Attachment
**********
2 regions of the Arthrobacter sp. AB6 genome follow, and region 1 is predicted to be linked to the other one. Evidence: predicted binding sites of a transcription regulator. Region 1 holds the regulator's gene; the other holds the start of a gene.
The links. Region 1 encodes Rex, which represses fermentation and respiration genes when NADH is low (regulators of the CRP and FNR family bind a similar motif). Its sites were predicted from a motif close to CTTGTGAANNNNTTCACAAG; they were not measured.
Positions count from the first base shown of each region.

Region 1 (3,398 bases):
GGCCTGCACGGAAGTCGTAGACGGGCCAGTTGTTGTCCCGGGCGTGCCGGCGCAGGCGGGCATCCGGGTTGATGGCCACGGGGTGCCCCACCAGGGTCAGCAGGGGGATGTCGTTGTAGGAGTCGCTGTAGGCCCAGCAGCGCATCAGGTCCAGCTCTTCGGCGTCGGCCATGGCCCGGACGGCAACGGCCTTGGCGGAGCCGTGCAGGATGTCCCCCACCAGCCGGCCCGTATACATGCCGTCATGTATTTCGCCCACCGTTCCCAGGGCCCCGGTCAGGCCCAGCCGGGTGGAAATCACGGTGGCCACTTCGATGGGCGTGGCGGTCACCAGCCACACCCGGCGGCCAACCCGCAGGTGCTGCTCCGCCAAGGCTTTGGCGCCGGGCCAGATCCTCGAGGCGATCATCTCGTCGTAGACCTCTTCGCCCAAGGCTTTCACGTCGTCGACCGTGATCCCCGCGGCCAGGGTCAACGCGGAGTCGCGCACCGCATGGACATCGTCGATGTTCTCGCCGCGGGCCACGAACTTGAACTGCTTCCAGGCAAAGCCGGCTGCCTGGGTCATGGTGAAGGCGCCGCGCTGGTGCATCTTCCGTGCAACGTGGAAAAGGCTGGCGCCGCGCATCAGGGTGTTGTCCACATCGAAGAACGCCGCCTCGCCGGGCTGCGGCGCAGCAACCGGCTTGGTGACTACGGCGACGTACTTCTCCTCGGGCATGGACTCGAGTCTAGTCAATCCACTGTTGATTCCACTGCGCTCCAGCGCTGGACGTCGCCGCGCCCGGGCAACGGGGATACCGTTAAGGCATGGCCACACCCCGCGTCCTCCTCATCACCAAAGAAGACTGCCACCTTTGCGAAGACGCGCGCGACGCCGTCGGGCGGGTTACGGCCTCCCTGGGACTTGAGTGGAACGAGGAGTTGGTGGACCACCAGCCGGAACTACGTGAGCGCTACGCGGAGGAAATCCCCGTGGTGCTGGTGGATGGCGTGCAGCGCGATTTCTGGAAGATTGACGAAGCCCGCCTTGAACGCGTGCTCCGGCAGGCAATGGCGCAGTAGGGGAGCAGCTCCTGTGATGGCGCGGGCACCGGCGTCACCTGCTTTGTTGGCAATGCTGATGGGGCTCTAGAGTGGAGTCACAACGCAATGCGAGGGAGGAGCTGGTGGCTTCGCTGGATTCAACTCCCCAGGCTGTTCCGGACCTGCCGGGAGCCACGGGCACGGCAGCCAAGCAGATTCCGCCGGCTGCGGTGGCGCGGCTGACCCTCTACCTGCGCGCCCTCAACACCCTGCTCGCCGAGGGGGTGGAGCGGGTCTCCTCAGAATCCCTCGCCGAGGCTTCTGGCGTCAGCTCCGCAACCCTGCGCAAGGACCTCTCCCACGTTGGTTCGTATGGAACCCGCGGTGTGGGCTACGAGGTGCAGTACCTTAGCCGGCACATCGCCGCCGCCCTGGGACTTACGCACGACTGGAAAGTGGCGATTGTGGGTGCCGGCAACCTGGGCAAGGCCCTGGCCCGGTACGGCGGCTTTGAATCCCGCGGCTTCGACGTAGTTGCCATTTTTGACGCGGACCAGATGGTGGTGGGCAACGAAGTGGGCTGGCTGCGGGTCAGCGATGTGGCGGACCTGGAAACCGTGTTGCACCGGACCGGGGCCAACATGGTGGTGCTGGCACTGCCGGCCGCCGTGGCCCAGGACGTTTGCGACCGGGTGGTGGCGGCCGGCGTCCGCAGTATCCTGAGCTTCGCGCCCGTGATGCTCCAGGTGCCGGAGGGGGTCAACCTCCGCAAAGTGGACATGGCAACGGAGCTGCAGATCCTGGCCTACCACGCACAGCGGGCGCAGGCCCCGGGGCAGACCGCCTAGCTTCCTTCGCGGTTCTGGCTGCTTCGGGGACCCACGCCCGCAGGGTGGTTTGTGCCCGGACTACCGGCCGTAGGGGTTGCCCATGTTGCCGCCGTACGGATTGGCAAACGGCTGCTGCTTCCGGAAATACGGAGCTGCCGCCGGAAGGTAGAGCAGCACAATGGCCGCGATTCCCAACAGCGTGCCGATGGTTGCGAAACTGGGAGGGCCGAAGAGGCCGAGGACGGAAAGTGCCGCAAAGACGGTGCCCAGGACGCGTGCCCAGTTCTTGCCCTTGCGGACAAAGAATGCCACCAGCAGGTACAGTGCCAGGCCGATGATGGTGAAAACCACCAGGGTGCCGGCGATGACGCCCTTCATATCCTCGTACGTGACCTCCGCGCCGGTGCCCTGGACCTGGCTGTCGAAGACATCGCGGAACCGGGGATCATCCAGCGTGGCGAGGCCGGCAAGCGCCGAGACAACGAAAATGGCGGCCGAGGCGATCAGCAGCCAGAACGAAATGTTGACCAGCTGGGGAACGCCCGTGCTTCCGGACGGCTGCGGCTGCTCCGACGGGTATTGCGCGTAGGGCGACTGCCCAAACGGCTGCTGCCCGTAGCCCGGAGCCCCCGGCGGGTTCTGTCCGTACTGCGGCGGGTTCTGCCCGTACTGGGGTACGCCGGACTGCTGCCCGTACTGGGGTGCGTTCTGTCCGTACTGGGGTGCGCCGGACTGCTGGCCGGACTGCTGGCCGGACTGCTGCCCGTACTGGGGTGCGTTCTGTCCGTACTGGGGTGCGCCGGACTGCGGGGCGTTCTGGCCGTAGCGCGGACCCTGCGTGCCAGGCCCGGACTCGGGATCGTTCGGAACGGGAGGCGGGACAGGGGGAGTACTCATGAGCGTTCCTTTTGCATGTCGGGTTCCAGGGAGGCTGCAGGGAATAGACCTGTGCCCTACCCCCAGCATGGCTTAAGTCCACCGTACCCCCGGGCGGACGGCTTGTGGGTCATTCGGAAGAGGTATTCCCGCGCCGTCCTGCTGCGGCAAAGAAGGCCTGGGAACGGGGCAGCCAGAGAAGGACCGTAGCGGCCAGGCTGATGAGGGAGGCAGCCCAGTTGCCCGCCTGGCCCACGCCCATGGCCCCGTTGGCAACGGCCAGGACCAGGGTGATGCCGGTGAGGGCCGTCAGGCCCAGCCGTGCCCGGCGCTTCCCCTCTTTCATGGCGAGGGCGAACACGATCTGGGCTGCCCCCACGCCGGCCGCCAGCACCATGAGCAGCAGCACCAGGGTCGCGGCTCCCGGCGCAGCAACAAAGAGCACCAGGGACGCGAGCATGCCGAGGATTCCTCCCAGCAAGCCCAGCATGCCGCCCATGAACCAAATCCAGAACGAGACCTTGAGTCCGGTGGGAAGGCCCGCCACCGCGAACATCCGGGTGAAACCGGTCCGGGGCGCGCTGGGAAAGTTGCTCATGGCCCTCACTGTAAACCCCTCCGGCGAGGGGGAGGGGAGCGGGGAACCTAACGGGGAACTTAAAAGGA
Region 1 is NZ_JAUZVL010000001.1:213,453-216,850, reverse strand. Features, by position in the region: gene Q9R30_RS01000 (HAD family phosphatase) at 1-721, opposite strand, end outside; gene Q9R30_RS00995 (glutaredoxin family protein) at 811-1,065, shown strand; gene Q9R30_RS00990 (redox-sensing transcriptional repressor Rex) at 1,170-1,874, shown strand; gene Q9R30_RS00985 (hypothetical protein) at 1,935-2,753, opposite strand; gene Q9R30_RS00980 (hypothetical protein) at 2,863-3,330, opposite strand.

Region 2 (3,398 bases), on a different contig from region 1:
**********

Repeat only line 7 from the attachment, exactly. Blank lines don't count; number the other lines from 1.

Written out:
Region 2 (3,398 bases), on a different contig from region 1: